How to Address Fraud in Your Business

2.16.18

Whether you’re concerned about external or internal fraud, there really are only a few things you can do as a business owner to prevent and control it. But it isn’t as dire as it may sound. While fraud is a complex issue, the simple fixes are something financial professionals can help you with. They can also be there to help you in the aftermath in case something does occur. So, how can you help prevent fraud in your small business? Here are some starting points:

  • Utilize employee screening. While background checks, drug screenings, and references don’t cover all potential cases, they can mitigate the risk of fraud. Some companies also rely on credit checks, but the results may not be indicative of an individual’s propensity to commit fraud. But employee screenings can help you make hiring decisions that may reduce the risk of hiring someone who does not have the best of intentions.
  • Develop a Code of Conduct. You probably have an employee handbook, but does it lay out the employee Code of Conduct? This is a statement that includes expectations for day-to-day employee interactions and define acceptable behaviors. It’s the organization’s statement that unethical or illegal behavior toward anyone will not be tolerated. For instance, a Code of Conduct may spell out your company’s dedication to eliminating abusive behavior in the office. You can include items that relate to fraud. Have all employees sign this code of conduct when they begin work or every time you make changes – this serves as a legal agreement between the employer and employee.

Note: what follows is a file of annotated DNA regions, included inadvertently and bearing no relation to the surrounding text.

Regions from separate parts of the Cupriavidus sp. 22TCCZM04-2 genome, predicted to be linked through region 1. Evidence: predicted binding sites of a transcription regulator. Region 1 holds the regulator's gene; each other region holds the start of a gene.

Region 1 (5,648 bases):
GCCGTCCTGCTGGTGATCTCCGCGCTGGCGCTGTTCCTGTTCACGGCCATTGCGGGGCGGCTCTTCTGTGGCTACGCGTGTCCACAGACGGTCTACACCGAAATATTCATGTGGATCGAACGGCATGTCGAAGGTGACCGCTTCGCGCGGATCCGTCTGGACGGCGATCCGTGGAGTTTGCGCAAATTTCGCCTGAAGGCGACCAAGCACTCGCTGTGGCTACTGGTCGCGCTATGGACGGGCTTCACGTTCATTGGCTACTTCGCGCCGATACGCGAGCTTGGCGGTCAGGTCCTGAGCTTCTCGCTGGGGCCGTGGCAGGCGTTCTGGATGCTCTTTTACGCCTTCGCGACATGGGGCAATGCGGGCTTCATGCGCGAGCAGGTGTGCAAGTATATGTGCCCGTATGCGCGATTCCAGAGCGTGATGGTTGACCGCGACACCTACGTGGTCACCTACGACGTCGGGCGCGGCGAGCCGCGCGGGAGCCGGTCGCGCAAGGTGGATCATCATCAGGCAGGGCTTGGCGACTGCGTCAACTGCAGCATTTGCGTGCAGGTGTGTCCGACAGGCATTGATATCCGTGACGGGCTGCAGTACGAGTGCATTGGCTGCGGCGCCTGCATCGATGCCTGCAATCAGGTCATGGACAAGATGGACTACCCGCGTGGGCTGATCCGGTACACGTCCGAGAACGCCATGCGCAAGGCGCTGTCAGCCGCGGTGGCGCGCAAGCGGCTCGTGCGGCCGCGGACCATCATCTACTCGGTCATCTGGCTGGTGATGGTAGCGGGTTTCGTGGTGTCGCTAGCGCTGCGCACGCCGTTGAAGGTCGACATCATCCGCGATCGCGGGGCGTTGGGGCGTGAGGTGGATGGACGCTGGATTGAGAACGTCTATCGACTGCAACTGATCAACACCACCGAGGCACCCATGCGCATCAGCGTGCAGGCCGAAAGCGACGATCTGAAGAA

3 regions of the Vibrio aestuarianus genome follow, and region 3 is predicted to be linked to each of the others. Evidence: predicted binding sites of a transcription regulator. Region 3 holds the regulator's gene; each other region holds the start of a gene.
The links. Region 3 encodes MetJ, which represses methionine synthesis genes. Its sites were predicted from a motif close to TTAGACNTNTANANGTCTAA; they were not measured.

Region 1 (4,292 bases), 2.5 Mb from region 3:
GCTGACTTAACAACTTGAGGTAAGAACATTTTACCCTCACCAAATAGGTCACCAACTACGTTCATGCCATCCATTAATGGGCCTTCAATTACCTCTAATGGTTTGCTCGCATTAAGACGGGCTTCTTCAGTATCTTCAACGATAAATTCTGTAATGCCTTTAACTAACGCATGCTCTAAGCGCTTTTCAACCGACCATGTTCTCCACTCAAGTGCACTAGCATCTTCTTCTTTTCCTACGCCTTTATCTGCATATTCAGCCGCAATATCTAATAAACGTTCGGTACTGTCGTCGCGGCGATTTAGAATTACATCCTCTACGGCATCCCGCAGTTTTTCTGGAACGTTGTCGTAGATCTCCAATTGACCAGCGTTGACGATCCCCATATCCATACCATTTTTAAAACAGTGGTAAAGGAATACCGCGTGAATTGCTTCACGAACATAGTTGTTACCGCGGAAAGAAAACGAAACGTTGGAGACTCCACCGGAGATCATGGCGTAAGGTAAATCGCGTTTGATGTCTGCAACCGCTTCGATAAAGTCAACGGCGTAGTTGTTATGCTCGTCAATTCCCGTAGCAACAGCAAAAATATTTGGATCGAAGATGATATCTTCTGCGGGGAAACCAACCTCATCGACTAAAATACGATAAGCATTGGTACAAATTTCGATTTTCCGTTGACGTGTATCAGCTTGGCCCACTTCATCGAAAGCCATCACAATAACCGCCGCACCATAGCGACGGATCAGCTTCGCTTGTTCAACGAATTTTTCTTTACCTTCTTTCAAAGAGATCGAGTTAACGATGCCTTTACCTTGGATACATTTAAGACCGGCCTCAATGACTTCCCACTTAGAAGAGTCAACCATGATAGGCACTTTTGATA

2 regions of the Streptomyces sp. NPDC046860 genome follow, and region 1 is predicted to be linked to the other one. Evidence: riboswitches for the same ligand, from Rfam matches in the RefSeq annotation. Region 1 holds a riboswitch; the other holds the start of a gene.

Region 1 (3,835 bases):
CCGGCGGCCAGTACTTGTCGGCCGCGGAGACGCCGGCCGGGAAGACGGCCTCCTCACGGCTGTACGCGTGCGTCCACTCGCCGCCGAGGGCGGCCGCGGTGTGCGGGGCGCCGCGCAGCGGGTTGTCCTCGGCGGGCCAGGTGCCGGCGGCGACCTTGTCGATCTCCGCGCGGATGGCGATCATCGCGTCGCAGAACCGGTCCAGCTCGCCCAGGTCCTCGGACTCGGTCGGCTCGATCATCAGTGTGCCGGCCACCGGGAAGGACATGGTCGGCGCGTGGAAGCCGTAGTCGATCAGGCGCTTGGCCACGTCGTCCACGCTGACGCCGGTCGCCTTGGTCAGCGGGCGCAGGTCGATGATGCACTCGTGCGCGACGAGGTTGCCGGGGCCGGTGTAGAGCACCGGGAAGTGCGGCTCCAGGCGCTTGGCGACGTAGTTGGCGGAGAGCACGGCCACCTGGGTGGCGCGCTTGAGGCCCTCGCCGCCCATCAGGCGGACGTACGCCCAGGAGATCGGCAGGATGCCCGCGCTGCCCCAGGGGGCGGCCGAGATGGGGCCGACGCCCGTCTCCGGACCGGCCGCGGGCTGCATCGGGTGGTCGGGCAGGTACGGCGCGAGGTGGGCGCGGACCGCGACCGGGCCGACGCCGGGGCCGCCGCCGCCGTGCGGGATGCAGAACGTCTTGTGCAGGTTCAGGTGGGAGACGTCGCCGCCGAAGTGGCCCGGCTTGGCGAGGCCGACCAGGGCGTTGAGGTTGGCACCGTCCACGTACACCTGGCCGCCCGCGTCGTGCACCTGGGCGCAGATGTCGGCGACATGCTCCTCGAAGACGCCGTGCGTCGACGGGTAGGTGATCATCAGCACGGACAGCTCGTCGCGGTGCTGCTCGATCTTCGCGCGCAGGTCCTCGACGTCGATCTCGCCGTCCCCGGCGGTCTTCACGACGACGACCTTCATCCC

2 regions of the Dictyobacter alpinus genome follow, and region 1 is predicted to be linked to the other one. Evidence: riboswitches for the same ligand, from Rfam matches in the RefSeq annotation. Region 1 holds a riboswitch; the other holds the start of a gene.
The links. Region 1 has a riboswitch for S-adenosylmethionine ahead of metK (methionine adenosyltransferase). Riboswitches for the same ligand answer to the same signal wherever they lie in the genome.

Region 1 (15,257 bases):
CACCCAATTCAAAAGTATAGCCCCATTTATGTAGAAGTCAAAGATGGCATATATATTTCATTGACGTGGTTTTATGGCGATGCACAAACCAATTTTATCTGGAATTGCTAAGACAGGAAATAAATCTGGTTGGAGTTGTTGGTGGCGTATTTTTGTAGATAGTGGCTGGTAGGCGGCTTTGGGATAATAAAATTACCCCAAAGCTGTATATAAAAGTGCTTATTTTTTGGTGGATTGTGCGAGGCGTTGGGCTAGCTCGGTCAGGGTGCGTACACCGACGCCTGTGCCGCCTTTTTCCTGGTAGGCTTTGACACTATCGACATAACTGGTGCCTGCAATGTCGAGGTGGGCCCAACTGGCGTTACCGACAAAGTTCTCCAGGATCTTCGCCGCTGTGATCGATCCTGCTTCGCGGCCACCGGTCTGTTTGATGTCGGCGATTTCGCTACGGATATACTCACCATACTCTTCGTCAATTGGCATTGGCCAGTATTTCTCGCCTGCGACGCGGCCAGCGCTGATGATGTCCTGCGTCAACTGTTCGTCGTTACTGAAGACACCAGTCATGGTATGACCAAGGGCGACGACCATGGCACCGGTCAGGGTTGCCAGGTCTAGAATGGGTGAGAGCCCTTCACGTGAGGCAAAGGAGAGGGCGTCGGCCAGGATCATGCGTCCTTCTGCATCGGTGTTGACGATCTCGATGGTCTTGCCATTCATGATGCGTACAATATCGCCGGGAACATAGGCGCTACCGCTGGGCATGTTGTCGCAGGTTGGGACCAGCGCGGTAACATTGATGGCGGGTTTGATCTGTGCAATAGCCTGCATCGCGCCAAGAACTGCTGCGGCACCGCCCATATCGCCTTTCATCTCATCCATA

• Watch for changes in behavior. Is a good employee suddenly struggling? Are you noticing changes in the way the person interacts with other team members or managers? Sudden changes in behavior can indicate that there are problems with employees. While jumping to the conclusion that they are willing to commit fraud may be excessive, it is worth keeping your eye on those employees or even having a discussion before it becomes an issue.
  • Establish checks and balances. When there are bigger risks for fraud in certain departments, create a way that ensures no single employee has sole responsibility. For example, your bookkeeper shouldn’t be in charge of all aspects of accounting; there should be others who are able to check the math and ensure that everything is correct.
  • Create technical protections. Internet security and fraud protection are big business and for good reason. Why spend all your time and resources creating systems that you’re not trained to develop or maintain? Work with a professional to better determine how to use technology to increase the safety of your data and money.

Do you have questions or concerns about fraud at your company? Contact our experts today to learn how to protect your business.